Female tennis players, aside — perhaps — from professional stars Maria Sharapova and Venus and Serena Williams, are not the highest-profile professional athletes. But as rising American star Sloane Stephens approached the Prince George's Community College tennis courts July 24, approximately 100 children immediately swarmed around the world's No. 22-ranked women's professional tennis player.
Stephens, who is in the Washington, D.C. area for this week's Citi Open at the William H.G. Fitzgerald Tennis Center, was in Prince George's County last week to take part in a U.S. Tennis Association Mid-Atlantic National Junior Tennis and Learning play day. Founded nearly 50 years ago by Arthur Ashe, NJTL includes more than 600 non-profit youth development organizations throughout the country that provide tennis and education support to underserved youth.
The 21-year-old Prince George's Tennis and Education Foundation is one of those organizations and many top Prince George's County Public Schools players, such as recent Eleanor Roosevelt High School graduate and two-time Region III boys singles champion Vijay Golla, are products of the organization's programs.
It's possible many of the children attending last week's play day remembered Stephens from last year's groundbreaking ceremony for the very courts on which they were playing — the day featured drills and games in which Stephens participated in as well as a question and answer segment.
A year ago, Stephens chose the PGTEF to receive the American Express Fresh Courts Grant, which funded the much-needed refurbishment of the PGCC courts the foundation uses.
In speaking to the children, Stephens stressed that if she could make it to where she is, they can, too. That message, PGTEF Co-Founder and Executive Director Brenda Gilmore said, along with the importance of education that her Harvard-educated mother instilled in her, was invaluable.
“[The fact that she was an NJTL kid] makes her the perfect role model. It doesn't get any better than that, someone you can relate to who can relate to you,” Gilmore said. “To have someone of this caliber come to P.G. County and not just spend their time, but use their influence to have courts renovated and build that relationship, it's outstanding and it's something we need a lot more professional athletes to do.”
While tennis has veered from its perception as a country club sport in the past 20 years, it is still costly. But Gilmore, who co-founded the PGTEF in 1993, said the foundation does not turn anyone away because they can't afford the programming — the organization itself is supported by grants, sponsors and fundraisers, and is run mostly by volunteers.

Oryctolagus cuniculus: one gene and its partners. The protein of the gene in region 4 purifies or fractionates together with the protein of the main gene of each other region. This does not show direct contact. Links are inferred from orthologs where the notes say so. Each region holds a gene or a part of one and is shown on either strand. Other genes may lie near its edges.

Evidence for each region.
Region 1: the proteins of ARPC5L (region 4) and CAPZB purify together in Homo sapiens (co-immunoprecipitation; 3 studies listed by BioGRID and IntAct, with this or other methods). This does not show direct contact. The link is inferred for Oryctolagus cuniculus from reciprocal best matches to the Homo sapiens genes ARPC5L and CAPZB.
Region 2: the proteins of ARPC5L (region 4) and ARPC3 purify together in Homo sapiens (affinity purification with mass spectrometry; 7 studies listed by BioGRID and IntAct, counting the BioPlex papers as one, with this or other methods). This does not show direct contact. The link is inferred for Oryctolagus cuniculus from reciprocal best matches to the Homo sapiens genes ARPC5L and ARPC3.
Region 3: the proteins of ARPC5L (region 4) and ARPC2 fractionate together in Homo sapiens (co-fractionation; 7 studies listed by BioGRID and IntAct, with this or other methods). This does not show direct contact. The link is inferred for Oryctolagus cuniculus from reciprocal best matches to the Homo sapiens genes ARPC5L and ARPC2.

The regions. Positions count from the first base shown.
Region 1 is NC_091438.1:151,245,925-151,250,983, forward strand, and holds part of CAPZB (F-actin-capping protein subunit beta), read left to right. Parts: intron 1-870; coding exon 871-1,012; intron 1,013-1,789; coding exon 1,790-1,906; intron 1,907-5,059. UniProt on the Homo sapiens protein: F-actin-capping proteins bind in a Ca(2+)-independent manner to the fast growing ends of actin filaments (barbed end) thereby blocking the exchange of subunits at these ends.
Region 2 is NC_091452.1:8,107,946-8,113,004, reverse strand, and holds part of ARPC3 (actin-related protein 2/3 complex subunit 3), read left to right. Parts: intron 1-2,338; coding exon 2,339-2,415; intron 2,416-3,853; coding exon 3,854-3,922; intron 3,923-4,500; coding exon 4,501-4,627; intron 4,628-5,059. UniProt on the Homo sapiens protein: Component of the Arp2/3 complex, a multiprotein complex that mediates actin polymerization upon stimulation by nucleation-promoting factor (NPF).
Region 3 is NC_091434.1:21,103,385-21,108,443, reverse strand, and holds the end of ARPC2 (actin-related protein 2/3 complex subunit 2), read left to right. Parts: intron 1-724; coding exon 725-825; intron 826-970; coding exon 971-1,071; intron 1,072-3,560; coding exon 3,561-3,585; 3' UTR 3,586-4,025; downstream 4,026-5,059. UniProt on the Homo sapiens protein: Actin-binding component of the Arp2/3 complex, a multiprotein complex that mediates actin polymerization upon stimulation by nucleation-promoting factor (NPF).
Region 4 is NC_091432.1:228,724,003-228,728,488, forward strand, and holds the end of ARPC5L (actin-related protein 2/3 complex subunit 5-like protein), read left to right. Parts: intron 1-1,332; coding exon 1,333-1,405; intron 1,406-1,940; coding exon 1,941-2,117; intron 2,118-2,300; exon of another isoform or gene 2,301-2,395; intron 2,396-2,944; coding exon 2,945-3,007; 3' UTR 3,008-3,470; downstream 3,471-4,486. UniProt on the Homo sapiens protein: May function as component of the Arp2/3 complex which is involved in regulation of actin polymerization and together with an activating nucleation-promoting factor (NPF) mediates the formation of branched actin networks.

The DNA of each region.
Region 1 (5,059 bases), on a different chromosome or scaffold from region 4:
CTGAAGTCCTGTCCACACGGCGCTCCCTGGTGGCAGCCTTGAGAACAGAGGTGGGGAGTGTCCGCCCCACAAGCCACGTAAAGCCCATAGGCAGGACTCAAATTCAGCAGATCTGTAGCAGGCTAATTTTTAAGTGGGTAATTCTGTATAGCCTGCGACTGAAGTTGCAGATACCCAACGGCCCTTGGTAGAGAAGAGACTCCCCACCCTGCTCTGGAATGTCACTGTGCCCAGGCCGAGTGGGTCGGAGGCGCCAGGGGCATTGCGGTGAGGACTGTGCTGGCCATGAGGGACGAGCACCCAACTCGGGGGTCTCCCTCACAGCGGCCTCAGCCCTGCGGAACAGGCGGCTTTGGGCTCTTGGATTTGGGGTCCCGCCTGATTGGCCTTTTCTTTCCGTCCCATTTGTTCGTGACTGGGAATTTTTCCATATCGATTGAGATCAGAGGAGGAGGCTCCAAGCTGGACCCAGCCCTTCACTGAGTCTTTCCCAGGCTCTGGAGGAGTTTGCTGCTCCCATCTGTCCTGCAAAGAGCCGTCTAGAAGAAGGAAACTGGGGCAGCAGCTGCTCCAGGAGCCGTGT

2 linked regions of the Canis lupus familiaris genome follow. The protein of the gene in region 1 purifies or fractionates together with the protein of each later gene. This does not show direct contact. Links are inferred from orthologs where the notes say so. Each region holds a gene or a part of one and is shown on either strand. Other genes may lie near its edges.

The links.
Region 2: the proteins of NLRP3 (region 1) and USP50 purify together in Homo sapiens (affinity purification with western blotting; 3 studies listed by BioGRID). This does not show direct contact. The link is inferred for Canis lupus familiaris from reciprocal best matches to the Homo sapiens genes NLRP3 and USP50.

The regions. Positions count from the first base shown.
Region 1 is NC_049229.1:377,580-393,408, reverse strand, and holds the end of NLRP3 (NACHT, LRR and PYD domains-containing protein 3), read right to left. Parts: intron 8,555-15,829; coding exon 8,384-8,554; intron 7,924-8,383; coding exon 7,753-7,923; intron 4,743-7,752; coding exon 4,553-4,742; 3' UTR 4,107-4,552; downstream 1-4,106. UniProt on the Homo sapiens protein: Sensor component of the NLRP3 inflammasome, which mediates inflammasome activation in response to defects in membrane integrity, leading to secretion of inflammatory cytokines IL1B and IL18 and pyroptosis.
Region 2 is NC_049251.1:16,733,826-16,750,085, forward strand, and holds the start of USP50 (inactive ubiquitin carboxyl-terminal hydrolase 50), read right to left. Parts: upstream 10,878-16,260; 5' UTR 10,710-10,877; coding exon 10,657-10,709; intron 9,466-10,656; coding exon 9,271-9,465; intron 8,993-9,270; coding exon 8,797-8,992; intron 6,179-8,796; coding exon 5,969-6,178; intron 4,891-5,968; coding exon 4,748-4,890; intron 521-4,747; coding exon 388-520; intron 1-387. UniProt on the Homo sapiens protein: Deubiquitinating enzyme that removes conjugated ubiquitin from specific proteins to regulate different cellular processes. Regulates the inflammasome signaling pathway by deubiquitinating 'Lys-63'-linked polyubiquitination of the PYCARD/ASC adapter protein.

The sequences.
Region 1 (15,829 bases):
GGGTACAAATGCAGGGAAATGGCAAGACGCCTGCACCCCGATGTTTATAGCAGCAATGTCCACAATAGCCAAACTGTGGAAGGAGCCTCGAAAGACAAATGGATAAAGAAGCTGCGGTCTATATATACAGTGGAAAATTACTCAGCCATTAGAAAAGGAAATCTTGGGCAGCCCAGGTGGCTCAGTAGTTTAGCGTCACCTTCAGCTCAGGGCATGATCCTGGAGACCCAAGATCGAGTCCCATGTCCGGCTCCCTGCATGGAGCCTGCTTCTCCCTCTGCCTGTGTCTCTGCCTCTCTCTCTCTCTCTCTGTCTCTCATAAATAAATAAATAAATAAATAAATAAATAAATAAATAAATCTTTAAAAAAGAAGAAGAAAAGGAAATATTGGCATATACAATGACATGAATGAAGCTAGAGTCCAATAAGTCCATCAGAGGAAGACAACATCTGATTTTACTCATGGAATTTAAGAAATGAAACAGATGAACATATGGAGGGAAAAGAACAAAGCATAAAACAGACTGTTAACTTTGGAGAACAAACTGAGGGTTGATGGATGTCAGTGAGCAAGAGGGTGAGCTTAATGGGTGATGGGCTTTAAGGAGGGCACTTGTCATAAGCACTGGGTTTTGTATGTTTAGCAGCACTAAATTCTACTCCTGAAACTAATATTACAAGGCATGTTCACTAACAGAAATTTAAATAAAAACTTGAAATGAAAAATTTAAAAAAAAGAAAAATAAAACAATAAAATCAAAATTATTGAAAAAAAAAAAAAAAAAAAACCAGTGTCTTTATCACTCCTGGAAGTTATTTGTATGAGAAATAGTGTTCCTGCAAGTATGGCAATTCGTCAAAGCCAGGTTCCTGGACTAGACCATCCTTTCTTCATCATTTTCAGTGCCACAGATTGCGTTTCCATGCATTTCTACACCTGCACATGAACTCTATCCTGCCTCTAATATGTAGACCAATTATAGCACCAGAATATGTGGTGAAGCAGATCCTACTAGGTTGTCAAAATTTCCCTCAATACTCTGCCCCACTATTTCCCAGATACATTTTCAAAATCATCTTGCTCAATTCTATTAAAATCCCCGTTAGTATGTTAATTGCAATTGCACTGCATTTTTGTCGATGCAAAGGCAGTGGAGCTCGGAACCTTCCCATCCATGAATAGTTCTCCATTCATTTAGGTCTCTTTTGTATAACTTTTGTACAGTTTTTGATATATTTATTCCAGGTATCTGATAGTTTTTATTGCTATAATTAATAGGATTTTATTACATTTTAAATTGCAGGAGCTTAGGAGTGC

Gilmore is driven to connect with the county's youth early on to ensure they're guided toward a good path; she and her staff offer free afterschool tennis classes at elementary and middle schools across the county. That's how rising Fairmont Heights senior Roby White found a second family with the PGTEF, he said. Without the foundation, he said, he didn't know where he'd be, but it sure wouldn't be on a tennis court.
“We're not trying to make these kids the next U.S. Open champion and they may not all be a Sloane Stephens, but then they're a lawyer or a dentist; we have kids who became teachers,” Gilmore said. “[These kids] can be what they want to be, but we want them to understand there is a proper path to get there. You want them to stay out of trouble.”
More than 100 PGTEF athletes have gone on to college with the majority receiving some sort of scholarship, Gilmore said. Much of the PGTEF staff comes from that lot or parents of former players who want to stay involved, Gilmore said.
Zach Tobias, the PGTEF director of programs, is one of them. He has been with the foundation since he was 9 and upon finishing up his four-year career with the Temple University men's tennis team in 2008, returned to help the next generation of PGTEF youth.
“With a non-profit like us we [have to have players want to come back]. The only way for us to survive is by keeping the volunteer cycle and really keeping that culture,” Tobias said. “I always say, 'Each one, reach one.' If you make it, reach back. ... Having Sloane out here was truly an inspiration, especially for these young ladies to see a positive role model who looks like them. It makes them believe it's possible.”